By Sarah Nicastro, Creator, Future of Field Service
At this year’s Future of Field Service Live Tour stop in Minneapolis, I had a chance to feature the wisdom of Gyner Ozgul, President and COO of Smart Care Equipment Solutions, which specializes in commercial food service equipment repair.
Smart Care has been in a high-growth mode, acquiring other companies in the market and, in the process, tripling its business over five years. In our interview, Gyner talked a lot about some of the strategies that the company has employed to help manage that growth while maintaining high service levels for customers. That has included things like investing in a modern, sophisticated foundational service management solution, adopting the best practices of some of the companies they have acquired (rather than imposing their own processes in every case), and leveraging repair data to drive predictive maintenance efforts.
He also had a lot of interesting things to say about workforce development that I thought were worth repeating. Technicians make up the biggest part of the Smart Care workforce (two-thirds) and play a key role in maintaining customer relationships. Gyner says the company has taken some really beneficial approaches to training, employee development, and compensation that have helped improve technician retention and customer satisfaction.
Training: As the economy emerged from the COVID pandemic, Gyner says that Smart Care experienced growth that, if you put it on a chart, looked like a hockey stick – a huge increase after a relatively flat period. That meant they needed to hire a lot of new technicians to keep up, and managers were rushing to get those new technicians into the field. As it turned out, that was self-defeating.
“We had a lot of turnover on year-one technicians,” Gyner said. “They were leaving because our onboarding and training experience, frankly, wasn't very good, because it consisted of some qualitative view of some local manager or dispatcher saying this person is ready to go and run service calls.”
To fix this problem, the company adopted a system that relies on experienced technicians that serve as district field trainers. New hires are only released for active duty, so to speak, once that trainer says they are ready, even if managers are chomping at the bit to get them into a truck.
This not only provides buy-in among the other technicians (who are more confident in the abilities of new employees), but also gives the trainers the opportunity to recommend that those new hires work on specific types of equipment. The dispatch tool the company uses can restrict job assignments just to the skills those technicians have.
As a result, Gyner says the company has improved its retention rates on year-one technicians by a whopping 50% this year.
Compensation: Gyner’s views on pay are pretty straightforward – pay the technicians what they deserve to be paid and set expectations for them to enable their success.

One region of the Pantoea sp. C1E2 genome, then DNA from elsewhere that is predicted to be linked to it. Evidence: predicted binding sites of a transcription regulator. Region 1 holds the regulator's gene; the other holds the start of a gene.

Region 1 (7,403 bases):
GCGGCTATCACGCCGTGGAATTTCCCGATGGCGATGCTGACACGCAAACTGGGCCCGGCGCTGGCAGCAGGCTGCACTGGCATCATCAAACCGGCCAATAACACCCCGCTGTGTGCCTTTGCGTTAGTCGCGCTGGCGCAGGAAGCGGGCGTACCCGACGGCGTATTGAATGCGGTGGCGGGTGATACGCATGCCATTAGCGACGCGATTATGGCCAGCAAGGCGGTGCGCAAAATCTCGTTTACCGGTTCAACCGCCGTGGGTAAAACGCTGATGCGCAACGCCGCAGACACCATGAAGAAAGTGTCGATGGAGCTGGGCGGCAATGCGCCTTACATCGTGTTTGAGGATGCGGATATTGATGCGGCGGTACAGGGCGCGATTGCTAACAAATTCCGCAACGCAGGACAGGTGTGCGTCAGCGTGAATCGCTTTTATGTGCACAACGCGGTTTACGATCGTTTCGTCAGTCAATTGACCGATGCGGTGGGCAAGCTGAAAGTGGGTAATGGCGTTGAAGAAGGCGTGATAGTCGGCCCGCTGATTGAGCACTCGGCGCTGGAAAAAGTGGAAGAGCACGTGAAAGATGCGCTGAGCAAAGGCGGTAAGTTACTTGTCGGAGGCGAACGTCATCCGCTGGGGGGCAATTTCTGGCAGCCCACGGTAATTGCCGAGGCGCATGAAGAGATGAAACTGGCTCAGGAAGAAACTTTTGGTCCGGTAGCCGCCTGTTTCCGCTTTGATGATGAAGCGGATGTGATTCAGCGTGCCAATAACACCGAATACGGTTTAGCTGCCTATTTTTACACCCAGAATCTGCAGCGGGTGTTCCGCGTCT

“We all have this trepidation [about paying] people what they deserve to be paid,” he said. “I am not one for the carrot [approach] – I will give you $1,000 and I'll give you another $1,000 if you do something right. I'm more like, just give them the $2,000 and help them be successful. If they're not the right person, then they're probably not the right person at $1,000 or $2,000. I say, compensate them well because it's hard to overcome culture if the compensation is not right to begin with, because that person feels they're undervalued immediately.”
Workforce Development: Gyner said it was important to recognize that there are employees in the field that want to work their way up to higher positions, and others that are happy staying put.
For technicians that want to remain in their current positions, it's important to provide training to help them hone their skills and allow them to feel energized in their jobs.
For those that do want to advance, there are tracks available to help them become district field trainers, managers, or even sales representatives.
“We've been very clear to map out each one of those for our technicians, so they feel that this is an organization that no matter what path they take, they can feel supported and be successful,” he said.
But Gyner also pointed out that managers have to recognize which employees fall into which categories and identify team members that might have more to contribute (even if they may not recognize it themselves). Gyner calls these people his bright stars.
“I proactively like to reach out to them and just talk to them. Sometimes not about anything specific, just what's their experience like, what are we doing in the organization I should know about.”
Sometimes those conversations can lead to ideas for new product improvements or processes. “Then I take them, and I'll put them in a little bit of a discovery special project and empower them to go do that,” he said. “They may be or may not be in that work stream function, and that's less relevant to me. I just want to give them an opportunity to go do something and shine.”
You can listen to our full conversation here.